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The development of safe and effective pediatric drugs continues to fall short.1 The paucity of new therapies is particularly stark for rare diseases, which disproportionately affect children and collectively affect an estimated 25 million people in the United States and 30 million in Europe.2 Since the 1980s, US policymakers have enacted a range of policies to stimulate drug development for rare diseases, defined as those affecting fewer than 200 000 individuals in the United States. The most notable policy is the 1983 Orphan Drug Act, which grants 7 years of marketing exclusivity as well as subsidies and tax credits to pharmaceutical companies bringing a drug for a rare disease to market. While the Orphan Drug Act has been credited with stimulating product development for rare diseases, only one-quarter of orphan drugs were approved explicitly for pediatric indications between 2000 and 2009.3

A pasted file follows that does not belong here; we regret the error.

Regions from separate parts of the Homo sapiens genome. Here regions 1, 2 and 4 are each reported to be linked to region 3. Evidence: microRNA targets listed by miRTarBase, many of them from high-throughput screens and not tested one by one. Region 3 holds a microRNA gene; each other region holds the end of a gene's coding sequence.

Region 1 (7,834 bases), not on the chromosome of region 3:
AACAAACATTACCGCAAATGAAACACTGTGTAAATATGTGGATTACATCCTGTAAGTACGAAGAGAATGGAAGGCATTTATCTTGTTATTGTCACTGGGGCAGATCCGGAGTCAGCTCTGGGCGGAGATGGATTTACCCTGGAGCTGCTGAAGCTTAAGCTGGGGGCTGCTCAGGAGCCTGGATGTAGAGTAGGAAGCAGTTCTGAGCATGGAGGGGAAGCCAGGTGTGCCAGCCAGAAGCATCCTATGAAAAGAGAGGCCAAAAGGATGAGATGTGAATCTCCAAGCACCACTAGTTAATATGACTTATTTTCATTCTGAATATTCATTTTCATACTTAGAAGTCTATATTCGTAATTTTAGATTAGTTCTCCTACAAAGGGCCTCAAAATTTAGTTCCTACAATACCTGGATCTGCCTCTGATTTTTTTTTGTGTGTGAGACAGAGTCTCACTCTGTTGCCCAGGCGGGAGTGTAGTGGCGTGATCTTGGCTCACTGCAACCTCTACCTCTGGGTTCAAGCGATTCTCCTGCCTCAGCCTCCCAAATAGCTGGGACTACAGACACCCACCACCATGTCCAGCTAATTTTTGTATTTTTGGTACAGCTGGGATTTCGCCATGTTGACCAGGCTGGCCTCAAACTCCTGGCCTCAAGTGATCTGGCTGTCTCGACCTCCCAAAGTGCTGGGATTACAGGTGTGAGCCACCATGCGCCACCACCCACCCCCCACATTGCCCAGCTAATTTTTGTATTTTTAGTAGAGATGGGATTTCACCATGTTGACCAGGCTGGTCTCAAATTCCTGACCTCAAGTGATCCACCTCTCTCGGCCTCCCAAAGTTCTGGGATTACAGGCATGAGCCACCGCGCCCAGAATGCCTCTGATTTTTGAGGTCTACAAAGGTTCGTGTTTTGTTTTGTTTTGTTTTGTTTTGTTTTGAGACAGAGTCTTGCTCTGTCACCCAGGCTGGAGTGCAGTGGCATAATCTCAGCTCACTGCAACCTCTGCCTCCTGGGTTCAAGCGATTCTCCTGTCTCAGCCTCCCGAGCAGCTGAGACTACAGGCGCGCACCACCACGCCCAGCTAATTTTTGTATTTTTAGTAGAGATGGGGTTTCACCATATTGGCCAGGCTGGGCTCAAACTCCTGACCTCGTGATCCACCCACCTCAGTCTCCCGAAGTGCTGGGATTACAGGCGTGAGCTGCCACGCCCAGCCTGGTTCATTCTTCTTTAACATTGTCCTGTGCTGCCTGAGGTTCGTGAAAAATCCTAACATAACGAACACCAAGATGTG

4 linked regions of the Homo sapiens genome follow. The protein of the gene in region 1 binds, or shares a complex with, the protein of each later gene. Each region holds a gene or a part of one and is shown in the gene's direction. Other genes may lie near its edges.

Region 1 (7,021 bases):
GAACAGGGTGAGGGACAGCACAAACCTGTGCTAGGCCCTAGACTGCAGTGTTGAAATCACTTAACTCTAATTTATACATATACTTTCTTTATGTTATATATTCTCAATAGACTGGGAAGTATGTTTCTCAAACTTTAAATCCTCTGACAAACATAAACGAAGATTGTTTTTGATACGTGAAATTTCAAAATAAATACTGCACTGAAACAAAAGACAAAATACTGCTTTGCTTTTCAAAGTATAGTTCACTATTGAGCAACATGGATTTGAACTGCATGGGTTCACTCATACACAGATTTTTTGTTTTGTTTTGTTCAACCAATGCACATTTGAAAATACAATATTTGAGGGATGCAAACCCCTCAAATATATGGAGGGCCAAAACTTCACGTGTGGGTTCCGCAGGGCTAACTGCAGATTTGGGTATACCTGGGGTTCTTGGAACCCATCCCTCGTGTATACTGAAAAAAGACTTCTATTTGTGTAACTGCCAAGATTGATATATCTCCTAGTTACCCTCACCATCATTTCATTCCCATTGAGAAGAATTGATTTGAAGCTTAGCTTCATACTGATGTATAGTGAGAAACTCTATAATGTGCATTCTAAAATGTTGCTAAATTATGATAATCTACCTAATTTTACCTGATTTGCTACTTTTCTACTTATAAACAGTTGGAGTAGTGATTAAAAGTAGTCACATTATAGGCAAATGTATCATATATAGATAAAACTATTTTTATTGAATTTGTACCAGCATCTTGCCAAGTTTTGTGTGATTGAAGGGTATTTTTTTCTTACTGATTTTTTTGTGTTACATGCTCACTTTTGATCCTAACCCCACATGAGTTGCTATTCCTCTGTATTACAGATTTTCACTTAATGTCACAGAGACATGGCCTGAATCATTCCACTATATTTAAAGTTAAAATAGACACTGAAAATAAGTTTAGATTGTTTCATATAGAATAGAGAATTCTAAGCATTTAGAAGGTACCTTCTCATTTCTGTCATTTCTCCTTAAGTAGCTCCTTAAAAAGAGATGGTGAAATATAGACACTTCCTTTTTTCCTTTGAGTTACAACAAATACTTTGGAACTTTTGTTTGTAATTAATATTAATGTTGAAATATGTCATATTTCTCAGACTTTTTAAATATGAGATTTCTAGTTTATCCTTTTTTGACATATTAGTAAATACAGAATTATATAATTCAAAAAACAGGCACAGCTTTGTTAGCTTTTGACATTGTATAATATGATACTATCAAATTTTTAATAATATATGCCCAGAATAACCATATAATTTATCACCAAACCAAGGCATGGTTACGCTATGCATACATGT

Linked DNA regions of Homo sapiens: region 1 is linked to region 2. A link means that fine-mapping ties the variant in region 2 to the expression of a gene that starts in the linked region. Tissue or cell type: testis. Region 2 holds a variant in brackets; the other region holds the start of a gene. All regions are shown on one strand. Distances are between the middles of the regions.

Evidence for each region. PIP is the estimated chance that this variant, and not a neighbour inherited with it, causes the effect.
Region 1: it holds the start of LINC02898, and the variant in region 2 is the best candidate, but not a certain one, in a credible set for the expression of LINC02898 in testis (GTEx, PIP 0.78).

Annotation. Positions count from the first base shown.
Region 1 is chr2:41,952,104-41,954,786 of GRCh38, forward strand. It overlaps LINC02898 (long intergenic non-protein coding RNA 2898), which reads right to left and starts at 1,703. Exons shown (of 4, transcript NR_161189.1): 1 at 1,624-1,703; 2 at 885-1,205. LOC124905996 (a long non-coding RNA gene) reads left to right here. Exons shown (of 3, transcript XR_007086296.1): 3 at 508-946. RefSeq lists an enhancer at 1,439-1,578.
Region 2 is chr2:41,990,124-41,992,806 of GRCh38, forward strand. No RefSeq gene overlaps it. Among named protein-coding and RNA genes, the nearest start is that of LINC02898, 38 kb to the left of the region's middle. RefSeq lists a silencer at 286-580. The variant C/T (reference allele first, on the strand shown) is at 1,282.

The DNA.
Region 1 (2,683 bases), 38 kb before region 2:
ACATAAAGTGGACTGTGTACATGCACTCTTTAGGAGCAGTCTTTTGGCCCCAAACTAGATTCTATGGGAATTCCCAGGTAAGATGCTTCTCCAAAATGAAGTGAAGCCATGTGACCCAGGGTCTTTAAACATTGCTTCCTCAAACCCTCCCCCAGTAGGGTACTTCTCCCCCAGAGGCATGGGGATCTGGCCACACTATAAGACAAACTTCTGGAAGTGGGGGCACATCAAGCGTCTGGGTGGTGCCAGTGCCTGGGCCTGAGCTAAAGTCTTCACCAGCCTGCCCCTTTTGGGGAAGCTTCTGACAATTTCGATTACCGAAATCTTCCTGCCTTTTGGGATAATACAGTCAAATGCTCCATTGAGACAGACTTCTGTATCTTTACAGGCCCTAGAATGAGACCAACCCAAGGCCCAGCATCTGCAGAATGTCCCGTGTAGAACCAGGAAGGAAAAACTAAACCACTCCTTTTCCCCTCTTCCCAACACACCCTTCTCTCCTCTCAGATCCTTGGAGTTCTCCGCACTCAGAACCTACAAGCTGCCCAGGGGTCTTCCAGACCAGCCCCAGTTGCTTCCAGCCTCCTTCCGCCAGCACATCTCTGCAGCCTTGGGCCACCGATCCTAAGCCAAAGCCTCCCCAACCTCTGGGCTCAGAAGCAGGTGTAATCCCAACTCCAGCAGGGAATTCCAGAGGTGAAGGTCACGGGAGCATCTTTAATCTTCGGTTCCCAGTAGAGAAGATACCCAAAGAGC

Hwang TJ, Bourgeois FT. New Regulatory Paradigms for Innovative Drugs to Treat Pediatric Diseases. JAMA Pediatr. 2014;168(10):879–880. doi:10.1001/jamapediatrics.2014.904
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